Well, it’s funny, because if you go back and watch the early Veggie Tales, Larry’s voice is very different. He’s sort of morphed over the years. His voice is lower and dopier in the first few shows and he’s gotten higher and squeakier and lost his lisp over the years. Through the first 10-15 shows he had a lisp, but for the last 10 years, his voice has been locked in because it became almost like my own voice so when I do Larry, I know what that voice is like. (Throughout this answer he effortlessly switched in and out of Larry’s voice to demonstrate.) It’s the same with Jean Claude Pea. Now there are other characters that I do that I have to start with my warm-up voice and say a few lines, like Oscar the Polish Caterer: “I hope you’re hungry!” He’s a lesser known character so I have to make sure I get him right.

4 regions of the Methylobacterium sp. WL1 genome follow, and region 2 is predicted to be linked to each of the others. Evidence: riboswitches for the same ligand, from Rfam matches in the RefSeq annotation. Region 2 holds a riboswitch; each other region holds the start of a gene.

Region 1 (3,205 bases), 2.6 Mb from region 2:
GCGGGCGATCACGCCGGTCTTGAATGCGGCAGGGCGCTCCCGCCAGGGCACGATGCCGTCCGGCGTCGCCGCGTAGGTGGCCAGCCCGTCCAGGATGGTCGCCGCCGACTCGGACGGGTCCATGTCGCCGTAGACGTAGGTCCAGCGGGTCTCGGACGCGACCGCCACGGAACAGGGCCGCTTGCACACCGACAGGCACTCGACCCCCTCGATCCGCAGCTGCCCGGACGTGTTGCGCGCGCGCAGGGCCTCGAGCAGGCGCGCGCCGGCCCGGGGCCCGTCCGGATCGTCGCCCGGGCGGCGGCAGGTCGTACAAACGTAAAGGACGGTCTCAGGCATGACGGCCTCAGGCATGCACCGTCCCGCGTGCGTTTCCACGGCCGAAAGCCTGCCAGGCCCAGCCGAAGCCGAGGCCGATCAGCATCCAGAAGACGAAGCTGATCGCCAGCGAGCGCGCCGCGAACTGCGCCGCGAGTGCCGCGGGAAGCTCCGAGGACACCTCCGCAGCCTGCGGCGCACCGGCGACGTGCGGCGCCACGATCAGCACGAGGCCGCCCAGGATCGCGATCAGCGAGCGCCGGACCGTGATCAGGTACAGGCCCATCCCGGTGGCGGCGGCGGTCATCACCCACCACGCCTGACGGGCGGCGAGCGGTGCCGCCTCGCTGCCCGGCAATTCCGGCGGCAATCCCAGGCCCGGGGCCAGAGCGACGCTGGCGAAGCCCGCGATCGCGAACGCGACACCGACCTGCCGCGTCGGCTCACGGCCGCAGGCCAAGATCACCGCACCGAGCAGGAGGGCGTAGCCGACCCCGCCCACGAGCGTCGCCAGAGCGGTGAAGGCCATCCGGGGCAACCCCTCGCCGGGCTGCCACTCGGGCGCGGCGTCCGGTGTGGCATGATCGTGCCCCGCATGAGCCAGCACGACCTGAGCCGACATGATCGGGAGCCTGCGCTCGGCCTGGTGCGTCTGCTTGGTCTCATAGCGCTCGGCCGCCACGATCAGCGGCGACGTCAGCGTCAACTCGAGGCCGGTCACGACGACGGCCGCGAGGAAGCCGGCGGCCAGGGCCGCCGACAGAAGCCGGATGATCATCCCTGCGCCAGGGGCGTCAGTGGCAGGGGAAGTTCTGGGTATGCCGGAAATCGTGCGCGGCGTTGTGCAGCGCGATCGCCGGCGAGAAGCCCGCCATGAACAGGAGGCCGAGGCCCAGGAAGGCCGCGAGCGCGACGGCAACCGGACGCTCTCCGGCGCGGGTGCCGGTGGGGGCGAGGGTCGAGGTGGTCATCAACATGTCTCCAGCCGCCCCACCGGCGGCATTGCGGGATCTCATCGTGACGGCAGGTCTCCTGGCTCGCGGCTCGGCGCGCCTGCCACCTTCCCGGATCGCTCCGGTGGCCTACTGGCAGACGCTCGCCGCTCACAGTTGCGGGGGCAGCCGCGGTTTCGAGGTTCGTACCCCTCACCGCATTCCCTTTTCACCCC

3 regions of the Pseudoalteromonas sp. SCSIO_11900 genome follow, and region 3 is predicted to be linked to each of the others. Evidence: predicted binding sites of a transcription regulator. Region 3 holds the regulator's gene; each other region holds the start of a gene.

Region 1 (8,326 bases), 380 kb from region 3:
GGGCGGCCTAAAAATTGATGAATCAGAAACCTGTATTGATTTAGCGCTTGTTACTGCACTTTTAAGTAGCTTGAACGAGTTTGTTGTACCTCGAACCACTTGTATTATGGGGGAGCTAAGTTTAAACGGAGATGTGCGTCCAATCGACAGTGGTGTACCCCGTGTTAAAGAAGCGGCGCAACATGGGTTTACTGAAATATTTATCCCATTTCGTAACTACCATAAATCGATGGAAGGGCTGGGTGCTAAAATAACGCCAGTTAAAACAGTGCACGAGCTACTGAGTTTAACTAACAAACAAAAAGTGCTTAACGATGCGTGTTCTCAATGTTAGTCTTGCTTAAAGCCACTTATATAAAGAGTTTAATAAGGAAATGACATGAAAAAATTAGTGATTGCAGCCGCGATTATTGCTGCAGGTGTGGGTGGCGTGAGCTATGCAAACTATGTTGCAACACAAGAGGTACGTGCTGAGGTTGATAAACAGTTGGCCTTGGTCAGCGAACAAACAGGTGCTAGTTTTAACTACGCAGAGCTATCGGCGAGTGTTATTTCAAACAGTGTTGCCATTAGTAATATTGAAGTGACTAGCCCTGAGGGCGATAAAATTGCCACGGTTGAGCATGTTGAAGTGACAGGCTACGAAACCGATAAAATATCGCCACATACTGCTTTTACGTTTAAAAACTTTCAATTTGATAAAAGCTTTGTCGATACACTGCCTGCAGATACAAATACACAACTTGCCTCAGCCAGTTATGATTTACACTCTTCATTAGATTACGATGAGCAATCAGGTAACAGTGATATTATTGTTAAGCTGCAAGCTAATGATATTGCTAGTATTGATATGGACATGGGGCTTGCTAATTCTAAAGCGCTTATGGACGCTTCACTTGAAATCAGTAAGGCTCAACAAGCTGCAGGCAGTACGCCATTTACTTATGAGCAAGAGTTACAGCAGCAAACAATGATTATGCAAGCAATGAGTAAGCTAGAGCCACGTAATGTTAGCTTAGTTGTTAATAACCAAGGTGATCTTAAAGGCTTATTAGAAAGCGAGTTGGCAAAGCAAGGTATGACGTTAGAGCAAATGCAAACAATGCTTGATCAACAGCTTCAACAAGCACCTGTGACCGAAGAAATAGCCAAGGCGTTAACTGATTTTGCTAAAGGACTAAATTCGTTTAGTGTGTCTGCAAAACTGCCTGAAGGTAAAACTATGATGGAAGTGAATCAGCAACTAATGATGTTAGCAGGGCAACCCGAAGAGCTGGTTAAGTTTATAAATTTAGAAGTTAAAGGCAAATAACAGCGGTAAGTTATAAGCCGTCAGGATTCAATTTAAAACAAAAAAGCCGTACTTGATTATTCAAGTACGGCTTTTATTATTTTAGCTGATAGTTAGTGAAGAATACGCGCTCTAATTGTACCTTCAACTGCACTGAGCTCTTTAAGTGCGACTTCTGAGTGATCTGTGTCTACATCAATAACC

What do you do if you’re sick?!

That’s a great question because there are times – Larry Boy and the Rumor Weed – it’s me with a head cold! With Larry Boy, it’s great because his voice is a little bit gruffer as a super hero. But when we recorded It's a Meaningful Life last year, I went into the booth and I just could not do it. I tried and my voice was just falling apart and getting lower and lower. We had to call off the recording. We thought it would just be a few days and it ended up being 2 ½ to 3 weeks. It took me forever to get over it. With animation, you record your voices first and animate on top of that. You can do a lot of prep work and sometimes even temp voices in and get things ready for the animators and then at the last minute plop the actual voices in for them to animate to.

My girl also asks, “Why did you change the theme song?”